Fig. 5
figure 5

SEM images with EDS results showing illite/smectite. Qtz: quartz, Pl: plagioclase. A. Atera 1 Fault gouge, B. Atera 2 Fault gouge, C. host rock

TEM results

TEM investigations of the selected < 0.1 µm clay fractions indicate distinct idiomorphic platy illite flakes, with well crystallized euhedral edges (Fig. 6), and minor electron dense dark particles with diffuse and irregular edges often interpreted as detrital in origin (Clauer and Chaudhuri 1995) (Fig. 6). The particles investigated by TEM EDS contain mainly: Al, Si, O, K and Fe and correspond to smectite/illite minerals as confirmed by SEM and XRD. Detrital clay particles are often volumetrically larger than neoformed illite particles and are characterized by different morphological shapes and often exhibit irregular edges, while neoformed illite particles have sharp, well-defined edges (Clauer and Chaudhuri 1995). The idiomorphic platy shapes and morphology of the fault gouge illite particles highlighted by TEM confirms an in situ neoformation.

Fig. 6
figure 6

TEM images with EDS results showing illite/smectite particles (arrows). A. Atera 1 < 0.1 µm, B. Atera 2 < 2 µm

K–Ar data

Nine new K–Ar analyses covering one whole rock sample and eight clay fractions from < 0.1 to 6–10 µm, were obtained in this study (Table 4). The whole rock analysis of an undeformed host rock yields an age of 54.9 ± 1.3 Ma (Paleogene–Eocene–Ypresian) and the Atera fault gouge clay ages range from 40.6 to 60.0 Ma (Paleogene–Eocene–Bartonian to Paleogene–Paleocene–Selandian). As reported in numerous studies involving clay-size fractions, a consistent decrease in age with decreasing grain size can be observed (Fig. 7) (see summaries in Vrolijk et al. 2018; Tsukamoto et al. 2020). The ages of the < 2 µm fractions from the three fault gouge samples vary significantly: from 50.2 ± 1.2 Ma for Atera 1, to 47.0 ± 1.1 Ma for Kawaue 1 and 44.1 ± 1.0 Ma for sample Atera 2. Ages of the Atera 1 sample originating within the welded tuff breccia range from 40.6 ± 1.0 Ma for the finest < 0.1 µm fraction to 60.0 ± 1.4 Ma for the coarsest 6–10 µm fraction. Ages of the Atera 2 samples originating from the fault gouge yield an age of 41.8 ± 1.0 Ma for the finest < 0.1 µm fraction (identical within error of the Atera 1 < 0.1 µm sample) and a significantly younger age of 52.7 ± 1.2 Ma for the coarser 2–6 µm fraction. K concentration ranges from 2.74 to 4.98% and radiogenic 40Ar content from 78.9 to 95.7% indicating no significant contamination with atmospheric 40Ar.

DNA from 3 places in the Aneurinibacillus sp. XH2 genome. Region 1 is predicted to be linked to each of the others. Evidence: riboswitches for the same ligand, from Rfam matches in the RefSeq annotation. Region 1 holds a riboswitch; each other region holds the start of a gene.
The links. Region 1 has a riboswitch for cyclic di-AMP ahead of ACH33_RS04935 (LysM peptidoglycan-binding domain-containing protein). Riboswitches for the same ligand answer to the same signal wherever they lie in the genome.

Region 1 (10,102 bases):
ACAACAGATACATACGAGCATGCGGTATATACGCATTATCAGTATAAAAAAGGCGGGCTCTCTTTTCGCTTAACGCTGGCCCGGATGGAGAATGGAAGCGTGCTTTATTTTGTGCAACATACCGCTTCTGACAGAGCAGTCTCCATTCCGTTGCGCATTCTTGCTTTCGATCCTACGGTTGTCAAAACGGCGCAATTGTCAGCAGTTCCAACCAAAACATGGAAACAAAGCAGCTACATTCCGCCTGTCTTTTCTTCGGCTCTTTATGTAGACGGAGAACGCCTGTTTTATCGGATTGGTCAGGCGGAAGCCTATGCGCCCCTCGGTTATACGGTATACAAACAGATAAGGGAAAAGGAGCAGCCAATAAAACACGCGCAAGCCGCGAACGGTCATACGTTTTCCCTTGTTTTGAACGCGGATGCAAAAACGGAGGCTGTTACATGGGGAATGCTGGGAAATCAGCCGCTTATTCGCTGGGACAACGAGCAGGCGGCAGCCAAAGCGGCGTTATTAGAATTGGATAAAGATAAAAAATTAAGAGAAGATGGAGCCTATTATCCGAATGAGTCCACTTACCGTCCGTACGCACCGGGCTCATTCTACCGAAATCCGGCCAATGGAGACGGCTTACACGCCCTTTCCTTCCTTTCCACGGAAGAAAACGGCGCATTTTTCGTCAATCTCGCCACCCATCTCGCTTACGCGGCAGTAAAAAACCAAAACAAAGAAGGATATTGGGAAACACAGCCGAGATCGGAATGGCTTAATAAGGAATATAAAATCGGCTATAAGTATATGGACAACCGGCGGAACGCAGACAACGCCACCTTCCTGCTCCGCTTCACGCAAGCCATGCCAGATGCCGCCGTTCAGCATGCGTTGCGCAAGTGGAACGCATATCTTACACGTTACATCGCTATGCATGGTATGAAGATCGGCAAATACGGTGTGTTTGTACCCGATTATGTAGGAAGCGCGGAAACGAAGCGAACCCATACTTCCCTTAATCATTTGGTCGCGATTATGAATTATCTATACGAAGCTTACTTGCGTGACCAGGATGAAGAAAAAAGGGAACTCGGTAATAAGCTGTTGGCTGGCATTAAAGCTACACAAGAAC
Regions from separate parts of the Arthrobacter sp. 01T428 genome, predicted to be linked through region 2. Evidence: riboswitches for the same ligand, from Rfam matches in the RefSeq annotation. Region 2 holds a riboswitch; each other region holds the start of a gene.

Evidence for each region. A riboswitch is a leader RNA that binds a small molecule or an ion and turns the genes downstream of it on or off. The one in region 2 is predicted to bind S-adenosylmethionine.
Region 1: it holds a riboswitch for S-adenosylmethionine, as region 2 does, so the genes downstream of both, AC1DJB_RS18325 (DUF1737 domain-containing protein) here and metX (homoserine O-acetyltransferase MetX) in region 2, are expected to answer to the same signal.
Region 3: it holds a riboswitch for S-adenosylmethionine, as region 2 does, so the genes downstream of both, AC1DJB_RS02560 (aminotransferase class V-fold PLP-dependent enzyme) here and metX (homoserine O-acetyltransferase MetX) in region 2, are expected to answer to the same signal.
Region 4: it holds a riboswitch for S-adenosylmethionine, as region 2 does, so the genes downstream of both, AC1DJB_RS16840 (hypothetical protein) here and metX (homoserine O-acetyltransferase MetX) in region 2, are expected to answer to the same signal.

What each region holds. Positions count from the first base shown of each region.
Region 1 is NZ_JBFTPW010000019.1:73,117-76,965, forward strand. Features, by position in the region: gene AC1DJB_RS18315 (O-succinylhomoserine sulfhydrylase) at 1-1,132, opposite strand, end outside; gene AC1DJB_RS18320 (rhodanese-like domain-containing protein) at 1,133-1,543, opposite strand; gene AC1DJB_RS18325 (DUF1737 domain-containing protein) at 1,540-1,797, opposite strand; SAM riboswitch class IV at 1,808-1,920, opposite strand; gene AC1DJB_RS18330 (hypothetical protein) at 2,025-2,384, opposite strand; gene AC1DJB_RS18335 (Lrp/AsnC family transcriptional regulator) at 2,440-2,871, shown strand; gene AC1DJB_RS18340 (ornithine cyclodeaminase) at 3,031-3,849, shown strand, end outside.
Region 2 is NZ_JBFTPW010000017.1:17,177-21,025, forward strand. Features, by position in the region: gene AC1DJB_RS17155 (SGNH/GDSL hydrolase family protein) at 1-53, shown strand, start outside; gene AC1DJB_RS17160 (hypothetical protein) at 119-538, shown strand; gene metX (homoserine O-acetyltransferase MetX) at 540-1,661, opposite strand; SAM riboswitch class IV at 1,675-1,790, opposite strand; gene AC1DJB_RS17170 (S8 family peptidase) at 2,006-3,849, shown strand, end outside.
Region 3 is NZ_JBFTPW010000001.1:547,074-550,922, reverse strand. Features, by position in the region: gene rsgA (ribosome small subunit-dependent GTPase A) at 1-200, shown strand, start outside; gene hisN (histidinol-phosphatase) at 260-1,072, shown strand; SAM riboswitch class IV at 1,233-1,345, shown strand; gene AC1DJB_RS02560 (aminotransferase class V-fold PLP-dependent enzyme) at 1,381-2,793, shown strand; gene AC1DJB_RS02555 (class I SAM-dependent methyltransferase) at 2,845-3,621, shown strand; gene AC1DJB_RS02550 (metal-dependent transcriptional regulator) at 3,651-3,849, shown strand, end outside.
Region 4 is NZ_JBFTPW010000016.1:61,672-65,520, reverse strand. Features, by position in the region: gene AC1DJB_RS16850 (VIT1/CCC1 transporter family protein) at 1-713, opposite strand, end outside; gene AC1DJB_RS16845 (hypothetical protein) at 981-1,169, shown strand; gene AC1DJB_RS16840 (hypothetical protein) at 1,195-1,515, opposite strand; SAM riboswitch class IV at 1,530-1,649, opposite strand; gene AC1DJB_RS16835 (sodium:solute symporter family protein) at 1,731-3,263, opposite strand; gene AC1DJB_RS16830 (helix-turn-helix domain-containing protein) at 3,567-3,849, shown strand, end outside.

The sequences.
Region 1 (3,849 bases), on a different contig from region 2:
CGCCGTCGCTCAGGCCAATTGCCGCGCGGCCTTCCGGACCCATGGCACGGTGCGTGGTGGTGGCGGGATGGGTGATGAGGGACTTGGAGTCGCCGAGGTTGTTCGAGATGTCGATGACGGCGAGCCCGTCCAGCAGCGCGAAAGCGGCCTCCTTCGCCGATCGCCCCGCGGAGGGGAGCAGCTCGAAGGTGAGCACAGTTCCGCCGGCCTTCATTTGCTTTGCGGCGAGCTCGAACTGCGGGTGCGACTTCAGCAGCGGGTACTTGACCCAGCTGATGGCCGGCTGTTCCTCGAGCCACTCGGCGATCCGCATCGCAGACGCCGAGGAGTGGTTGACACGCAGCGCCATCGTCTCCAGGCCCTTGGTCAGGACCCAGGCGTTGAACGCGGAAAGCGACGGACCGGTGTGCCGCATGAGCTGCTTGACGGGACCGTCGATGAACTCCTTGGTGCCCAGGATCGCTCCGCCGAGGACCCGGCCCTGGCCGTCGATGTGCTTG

Table 4 K–Ar age data
Fig. 7
figure 7

K–Ar age versus grain-size plot. AFTA apatite fission-track ages, ZFTA zircon fission-track ages, WR whole rock


K–Ar dating of authigenic clays and illite in general, including fault gouge, requires careful investigations as discussed by Clauer et al. (2012) and Meunier and Velde (2004). The potential and limitations of K–Ar illite fault gouge dating is discussed elsewhere (see Vrolijk et al. 2018; Tsukamoto et al. 2020). The grain-size fractions of the separated authigenic illite are mixtures of illite particles formed at different times during growth and the formation history is normally investigated by dating a range of different grain-size fractions. Fault gouge illite forms in low-temperature retrograde environments governed by kinetic processes compared to equilibrium thermodynamics of mineral formation processes (e.g., Vrolijk and van der Pluijm 1999; Zwingmann and Mancktelow 2004). We interpret the obtained ages as maximum ages as the authigenic illite within the finest separated particle size represents the most recently grown illite.